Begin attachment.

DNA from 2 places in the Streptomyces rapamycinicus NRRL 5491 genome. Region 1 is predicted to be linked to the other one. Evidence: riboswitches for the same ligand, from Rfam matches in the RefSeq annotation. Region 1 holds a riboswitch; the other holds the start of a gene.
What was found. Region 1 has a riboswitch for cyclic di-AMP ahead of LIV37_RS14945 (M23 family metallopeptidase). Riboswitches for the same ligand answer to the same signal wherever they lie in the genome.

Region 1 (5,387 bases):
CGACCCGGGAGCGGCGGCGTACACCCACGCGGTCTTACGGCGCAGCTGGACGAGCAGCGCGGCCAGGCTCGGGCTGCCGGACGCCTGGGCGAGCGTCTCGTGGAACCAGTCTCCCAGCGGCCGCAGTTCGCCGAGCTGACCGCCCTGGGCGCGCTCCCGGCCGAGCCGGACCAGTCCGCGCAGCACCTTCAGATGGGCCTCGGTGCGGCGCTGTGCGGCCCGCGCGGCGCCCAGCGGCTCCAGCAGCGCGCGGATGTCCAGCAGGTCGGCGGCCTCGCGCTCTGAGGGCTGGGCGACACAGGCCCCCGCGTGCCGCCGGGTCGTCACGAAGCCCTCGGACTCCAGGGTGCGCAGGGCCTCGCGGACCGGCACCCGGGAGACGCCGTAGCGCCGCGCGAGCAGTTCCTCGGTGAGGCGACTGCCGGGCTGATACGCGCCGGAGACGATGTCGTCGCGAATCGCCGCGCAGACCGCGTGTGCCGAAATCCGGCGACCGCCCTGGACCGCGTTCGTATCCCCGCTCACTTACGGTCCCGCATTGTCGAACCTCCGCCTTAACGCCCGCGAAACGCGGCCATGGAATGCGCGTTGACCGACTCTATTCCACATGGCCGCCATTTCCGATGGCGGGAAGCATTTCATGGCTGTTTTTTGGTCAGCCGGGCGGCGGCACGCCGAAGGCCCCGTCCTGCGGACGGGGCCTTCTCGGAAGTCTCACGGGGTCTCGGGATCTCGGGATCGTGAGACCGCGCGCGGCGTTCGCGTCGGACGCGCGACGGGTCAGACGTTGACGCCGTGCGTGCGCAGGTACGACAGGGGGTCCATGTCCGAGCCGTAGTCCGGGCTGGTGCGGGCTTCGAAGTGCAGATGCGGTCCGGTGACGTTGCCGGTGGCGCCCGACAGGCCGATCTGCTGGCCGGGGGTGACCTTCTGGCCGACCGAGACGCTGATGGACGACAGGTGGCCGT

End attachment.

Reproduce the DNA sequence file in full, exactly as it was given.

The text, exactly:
DNA from 2 places in the Streptomyces rapamycinicus NRRL 5491 genome. Region 1 is predicted to be linked to the other one. Evidence: riboswitches for the same ligand, from Rfam matches in the RefSeq annotation. Region 1 holds a riboswitch; the other holds the start of a gene.
What was found. Region 1 has a riboswitch for cyclic di-AMP ahead of LIV37_RS14945 (M23 family metallopeptidase). Riboswitches for the same ligand answer to the same signal wherever they lie in the genome.

Region 1 (5,387 bases):
CGACCCGGGAGCGGCGGCGTACACCCACGCGGTCTTACGGCGCAGCTGGACGAGCAGCGCGGCCAGGCTCGGGCTGCCGGACGCCTGGGCGAGCGTCTCGTGGAACCAGTCTCCCAGCGGCCGCAGTTCGCCGAGCTGACCGCCCTGGGCGCGCTCCCGGCCGAGCCGGACCAGTCCGCGCAGCACCTTCAGATGGGCCTCGGTGCGGCGCTGTGCGGCCCGCGCGGCGCCCAGCGGCTCCAGCAGCGCGCGGATGTCCAGCAGGTCGGCGGCCTCGCGCTCTGAGGGCTGGGCGACACAGGCCCCCGCGTGCCGCCGGGTCGTCACGAAGCCCTCGGACTCCAGGGTGCGCAGGGCCTCGCGGACCGGCACCCGGGAGACGCCGTAGCGCCGCGCGAGCAGTTCCTCGGTGAGGCGACTGCCGGGCTGATACGCGCCGGAGACGATGTCGTCGCGAATCGCCGCGCAGACCGCGTGTGCCGAAATCCGGCGACCGCCCTGGACCGCGTTCGTATCCCCGCTCACTTACGGTCCCGCATTGTCGAACCTCCGCCTTAACGCCCGCGAAACGCGGCCATGGAATGCGCGTTGACCGACTCTATTCCACATGGCCGCCATTTCCGATGGCGGGAAGCATTTCATGGCTGTTTTTTGGTCAGCCGGGCGGCGGCACGCCGAAGGCCCCGTCCTGCGGACGGGGCCTTCTCGGAAGTCTCACGGGGTCTCGGGATCTCGGGATCGTGAGACCGCGCGCGGCGTTCGCGTCGGACGCGCGACGGGTCAGACGTTGACGCCGTGCGTGCGCAGGTACGACAGGGGGTCCATGTCCGAGCCGTAGTCCGGGCTGGTGCGGGCTTCGAAGTGCAGATGCGGTCCGGTGACGTTGCCGGTGGCGCCCGACAGGCCGATCTGCTGGCCGGGGGTGACCTTCTGGCCGACCGAGACGCTGATGGACGACAGGTGGCCGT